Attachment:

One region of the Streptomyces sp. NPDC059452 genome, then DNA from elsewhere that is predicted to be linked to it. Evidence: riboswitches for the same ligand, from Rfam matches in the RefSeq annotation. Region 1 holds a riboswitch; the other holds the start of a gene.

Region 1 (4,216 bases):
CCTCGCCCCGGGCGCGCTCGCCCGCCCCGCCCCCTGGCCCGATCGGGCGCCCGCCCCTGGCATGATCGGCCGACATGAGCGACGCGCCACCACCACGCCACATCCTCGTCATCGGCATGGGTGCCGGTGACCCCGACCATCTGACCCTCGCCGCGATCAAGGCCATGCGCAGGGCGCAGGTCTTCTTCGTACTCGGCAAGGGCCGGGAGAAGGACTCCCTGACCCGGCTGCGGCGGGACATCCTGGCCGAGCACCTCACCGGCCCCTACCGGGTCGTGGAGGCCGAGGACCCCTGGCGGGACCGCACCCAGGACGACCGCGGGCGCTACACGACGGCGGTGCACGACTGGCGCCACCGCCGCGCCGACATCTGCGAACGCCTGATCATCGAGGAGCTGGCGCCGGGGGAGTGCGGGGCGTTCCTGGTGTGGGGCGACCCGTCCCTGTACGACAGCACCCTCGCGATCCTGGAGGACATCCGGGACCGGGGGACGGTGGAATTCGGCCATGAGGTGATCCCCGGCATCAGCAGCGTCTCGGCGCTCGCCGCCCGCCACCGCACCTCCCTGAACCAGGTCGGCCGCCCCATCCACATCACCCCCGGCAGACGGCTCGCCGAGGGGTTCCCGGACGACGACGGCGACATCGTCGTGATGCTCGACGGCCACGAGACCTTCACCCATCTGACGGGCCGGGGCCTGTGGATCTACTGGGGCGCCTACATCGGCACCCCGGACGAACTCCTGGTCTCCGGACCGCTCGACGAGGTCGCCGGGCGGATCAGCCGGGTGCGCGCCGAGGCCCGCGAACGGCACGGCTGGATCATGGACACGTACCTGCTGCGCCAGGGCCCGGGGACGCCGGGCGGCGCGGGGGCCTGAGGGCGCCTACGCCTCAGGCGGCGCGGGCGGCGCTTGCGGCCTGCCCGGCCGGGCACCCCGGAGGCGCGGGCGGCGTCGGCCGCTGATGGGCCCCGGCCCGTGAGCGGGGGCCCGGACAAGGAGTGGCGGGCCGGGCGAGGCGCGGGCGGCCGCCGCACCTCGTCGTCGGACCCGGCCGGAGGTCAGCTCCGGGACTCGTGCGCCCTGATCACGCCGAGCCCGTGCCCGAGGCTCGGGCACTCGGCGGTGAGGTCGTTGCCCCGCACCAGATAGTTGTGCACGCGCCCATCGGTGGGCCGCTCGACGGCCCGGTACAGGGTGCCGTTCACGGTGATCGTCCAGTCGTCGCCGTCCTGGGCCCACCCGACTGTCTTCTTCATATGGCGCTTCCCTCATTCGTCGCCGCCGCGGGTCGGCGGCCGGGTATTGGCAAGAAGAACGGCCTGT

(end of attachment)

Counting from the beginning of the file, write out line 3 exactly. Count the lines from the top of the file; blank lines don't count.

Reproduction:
CCTCGCCCCGGGCGCGCTCGCCCGCCCCGCCCCCTGGCCCGATCGGGCGCCCGCCCCTGGCATGATCGGCCGACATGAGCGACGCGCCACCACCACGCCACATCCTCGTCATCGGCATGGGTGCCGGTGACCCCGACCATCTGACCCTCGCCGCGATCAAGGCCATGCGCAGGGCGCAGGTCTTCTTCGTACTCGGCAAGGGCCGGGAGAAGGACTCCCTGACCCGGCTGCGGCGGGACATCCTGGCCGAGCACCTCACCGGCCCCTACCGGGTCGTGGAGGCCGAGGACCCCTGGCGGGACCGCACCCAGGACGACCGCGGGCGCTACACGACGGCGGTGCACGACTGGCGCCACCGCCGCGCCGACATCTGCGAACGCCTGATCATCGAGGAGCTGGCGCCGGGGGAGTGCGGGGCGTTCCTGGTGTGGGGCGACCCGTCCCTGTACGACAGCACCCTCGCGATCCTGGAGGACATCCGGGACCGGGGGACGGTGGAATTCGGCCATGAGGTGATCCCCGGCATCAGCAGCGTCTCGGCGCTCGCCGCCCGCCACCGCACCTCCCTGAACCAGGTCGGCCGCCCCATCCACATCACCCCCGGCAGACGGCTCGCCGAGGGGTTCCCGGACGACGACGGCGACATCGTCGTGATGCTCGACGGCCACGAGACCTTCACCCATCTGACGGGCCGGGGCCTGTGGATCTACTGGGGCGCCTACATCGGCACCCCGGACGAACTCCTGGTCTCCGGACCGCTCGACGAGGTCGCCGGGCGGATCAGCCGGGTGCGCGCCGAGGCCCGCGAACGGCACGGCTGGATCATGGACACGTACCTGCTGCGCCAGGGCCCGGGGACGCCGGGCGGCGCGGGGGCCTGAGGGCGCCTACGCCTCAGGCGGCGCGGGCGGCGCTTGCGGCCTGCCCGGCCGGGCACCCCGGAGGCGCGGGCGGCGTCGGCCGCTGATGGGCCCCGGCCCGTGAGCGGGGGCCCGGACAAGGAGTGGCGGGCCGGGCGAGGCGCGGGCGGCCGCCGCACCTCGTCGTCGGACCCGGCCGGAGGTCAGCTCCGGGACTCGTGCGCCCTGATCACGCCGAGCCCGTGCCCGAGGCTCGGGCACTCGGCGGTGAGGTCGTTGCCCCGCACCAGATAGTTGTGCACGCGCCCATCGGTGGGCCGCTCGACGGCCCGGTACAGGGTGCCGTTCACGGTGATCGTCCAGTCGTCGCCGTCCTGGGCCCACCCGACTGTCTTCTTCATATGGCGCTTCCCTCATTCGTCGCCGCCGCGGGTCGGCGGCCGGGTATTGGCAAGAAGAACGGCCTGT